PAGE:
FOR IMMEDIATE RELEASE
April 18, 2017
Jesse Melgar or Sam Mahood
Bill to Move Up California’s Presidential Primary Clears First Legislative Committee
Prime Time Primary (Senate Bill 568) will ensure California voters’ voice is heard in 2020
SACRAMENTO, CA – Legislation sponsored by California Secretary of State Alex Padilla and authored by State Senator Ricardo Lara (D-Bell Gardens) to give California voters an earlier say in the Presidential Primary process was passed by the State Senate Committee on Elections and Constitutional Amendments today. SB 568 received bipartisan support, passing 5-0.
“Too often California votes too late to impact and influence the presidential nominating process,” Secretary of State Alex Padilla said. “Too often California is relegated to serving as the nation’s political ATM. California is the largest and most diverse state in the nation and we deserve our commensurate voice in the nomination of presidential candidates. SB 568 gives power to the California voters by putting our Presidential primary in prime time.”
“California is first in the nation when it comes to our economy, our population and our innovations, but we’re dead last in the presidential primary calendar. It’s time for Californians to have a louder voice about who is going to lead our country,” said Senator Lara.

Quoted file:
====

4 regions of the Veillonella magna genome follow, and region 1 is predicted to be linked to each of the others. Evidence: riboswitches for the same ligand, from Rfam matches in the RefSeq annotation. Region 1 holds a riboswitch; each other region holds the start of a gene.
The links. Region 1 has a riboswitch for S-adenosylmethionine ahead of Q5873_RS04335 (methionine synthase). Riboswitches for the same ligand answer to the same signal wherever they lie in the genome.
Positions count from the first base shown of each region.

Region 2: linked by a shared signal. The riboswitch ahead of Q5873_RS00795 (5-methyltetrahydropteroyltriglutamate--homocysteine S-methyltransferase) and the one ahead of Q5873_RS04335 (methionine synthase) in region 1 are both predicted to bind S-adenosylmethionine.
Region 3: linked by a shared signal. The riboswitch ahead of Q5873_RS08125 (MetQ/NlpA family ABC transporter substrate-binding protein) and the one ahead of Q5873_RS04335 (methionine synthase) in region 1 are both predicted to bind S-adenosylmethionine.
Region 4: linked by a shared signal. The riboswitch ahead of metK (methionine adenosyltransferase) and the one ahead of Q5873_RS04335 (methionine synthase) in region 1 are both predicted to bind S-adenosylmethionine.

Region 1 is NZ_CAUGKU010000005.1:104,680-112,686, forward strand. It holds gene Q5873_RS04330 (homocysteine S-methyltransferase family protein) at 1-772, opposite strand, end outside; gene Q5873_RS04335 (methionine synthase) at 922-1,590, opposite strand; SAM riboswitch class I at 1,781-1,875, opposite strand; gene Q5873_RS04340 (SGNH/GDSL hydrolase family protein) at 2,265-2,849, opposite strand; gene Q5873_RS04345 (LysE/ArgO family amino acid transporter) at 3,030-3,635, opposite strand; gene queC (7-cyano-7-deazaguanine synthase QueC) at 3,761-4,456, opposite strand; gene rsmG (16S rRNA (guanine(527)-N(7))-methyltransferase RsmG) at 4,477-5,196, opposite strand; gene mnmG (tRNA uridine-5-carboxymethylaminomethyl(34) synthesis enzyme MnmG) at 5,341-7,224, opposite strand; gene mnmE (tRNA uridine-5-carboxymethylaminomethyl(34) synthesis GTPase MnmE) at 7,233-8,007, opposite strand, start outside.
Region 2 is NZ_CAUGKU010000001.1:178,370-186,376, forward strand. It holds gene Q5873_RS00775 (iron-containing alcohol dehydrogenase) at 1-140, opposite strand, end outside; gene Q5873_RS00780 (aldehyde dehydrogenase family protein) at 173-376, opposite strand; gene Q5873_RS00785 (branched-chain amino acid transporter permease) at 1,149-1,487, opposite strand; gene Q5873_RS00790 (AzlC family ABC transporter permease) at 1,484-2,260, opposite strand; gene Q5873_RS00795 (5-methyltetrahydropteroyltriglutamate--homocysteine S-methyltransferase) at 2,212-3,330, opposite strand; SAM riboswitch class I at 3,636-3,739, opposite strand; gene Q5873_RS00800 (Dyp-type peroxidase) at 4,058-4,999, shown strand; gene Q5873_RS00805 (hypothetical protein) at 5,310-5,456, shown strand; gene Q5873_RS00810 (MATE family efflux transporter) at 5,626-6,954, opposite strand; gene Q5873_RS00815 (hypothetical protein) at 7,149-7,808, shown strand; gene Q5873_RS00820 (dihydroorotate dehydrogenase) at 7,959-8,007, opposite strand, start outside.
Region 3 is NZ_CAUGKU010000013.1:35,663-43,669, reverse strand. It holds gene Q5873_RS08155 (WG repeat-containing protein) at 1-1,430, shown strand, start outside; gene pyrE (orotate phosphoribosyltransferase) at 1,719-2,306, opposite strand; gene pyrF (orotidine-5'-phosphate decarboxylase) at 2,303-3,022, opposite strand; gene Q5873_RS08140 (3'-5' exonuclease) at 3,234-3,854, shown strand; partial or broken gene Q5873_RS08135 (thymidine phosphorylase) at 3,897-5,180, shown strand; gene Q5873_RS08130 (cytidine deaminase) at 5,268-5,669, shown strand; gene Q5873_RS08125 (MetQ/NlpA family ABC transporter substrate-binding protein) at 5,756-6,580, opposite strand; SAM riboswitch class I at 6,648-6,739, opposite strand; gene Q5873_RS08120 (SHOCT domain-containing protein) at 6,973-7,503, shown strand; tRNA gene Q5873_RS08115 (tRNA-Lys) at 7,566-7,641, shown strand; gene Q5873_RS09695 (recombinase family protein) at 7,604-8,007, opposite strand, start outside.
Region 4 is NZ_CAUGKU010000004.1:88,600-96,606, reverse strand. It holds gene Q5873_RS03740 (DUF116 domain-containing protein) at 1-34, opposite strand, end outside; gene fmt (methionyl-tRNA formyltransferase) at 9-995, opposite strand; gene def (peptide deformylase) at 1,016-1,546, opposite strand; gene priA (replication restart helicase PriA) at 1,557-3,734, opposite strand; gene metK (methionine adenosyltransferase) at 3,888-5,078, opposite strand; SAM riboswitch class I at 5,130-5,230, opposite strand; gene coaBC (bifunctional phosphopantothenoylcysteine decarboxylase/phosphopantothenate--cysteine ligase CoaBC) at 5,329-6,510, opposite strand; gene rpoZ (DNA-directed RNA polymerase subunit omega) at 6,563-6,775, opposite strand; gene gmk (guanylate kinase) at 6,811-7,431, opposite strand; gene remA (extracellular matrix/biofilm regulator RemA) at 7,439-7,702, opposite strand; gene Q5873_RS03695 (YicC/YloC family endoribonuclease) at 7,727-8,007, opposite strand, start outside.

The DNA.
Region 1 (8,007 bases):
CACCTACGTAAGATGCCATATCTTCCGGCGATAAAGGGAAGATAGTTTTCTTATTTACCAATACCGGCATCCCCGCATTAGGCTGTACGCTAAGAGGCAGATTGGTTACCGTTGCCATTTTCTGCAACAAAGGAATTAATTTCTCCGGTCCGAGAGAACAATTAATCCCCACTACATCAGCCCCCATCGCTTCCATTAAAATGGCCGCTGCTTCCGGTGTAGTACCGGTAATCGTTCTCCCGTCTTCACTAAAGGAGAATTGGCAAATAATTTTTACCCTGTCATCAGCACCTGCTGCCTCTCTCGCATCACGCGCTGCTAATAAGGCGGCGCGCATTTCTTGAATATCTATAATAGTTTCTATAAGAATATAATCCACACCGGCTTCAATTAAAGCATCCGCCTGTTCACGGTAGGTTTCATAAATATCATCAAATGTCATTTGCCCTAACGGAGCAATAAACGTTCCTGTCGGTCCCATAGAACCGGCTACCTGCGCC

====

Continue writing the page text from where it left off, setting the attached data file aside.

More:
California voters have a unique stake in shaping the national discourse and the selection of presidential nominees. 19.4 million Californians are registered to vote, far exceeding every other state in the nation.
In 2008, California moved up its Presidential Primary to February resulting in the highest voter turnout since 1980. The goal of Senate Bill 568 is to move California’s presidential primary election to third after Iowa and New Hampshire. Specifically, SB 568 calls for the California presidential primary to be held on the third Tuesday in March and authorizes the Governor to move it even earlier if other states move up their primary elections.
SB 568 would also move up primary elections in statewide office and legislative races, eliminating potential voter confusion from multiple election dates. An earlier presidential primary in 2020 will help engage new voters from the top of the ticket down to state legislative races.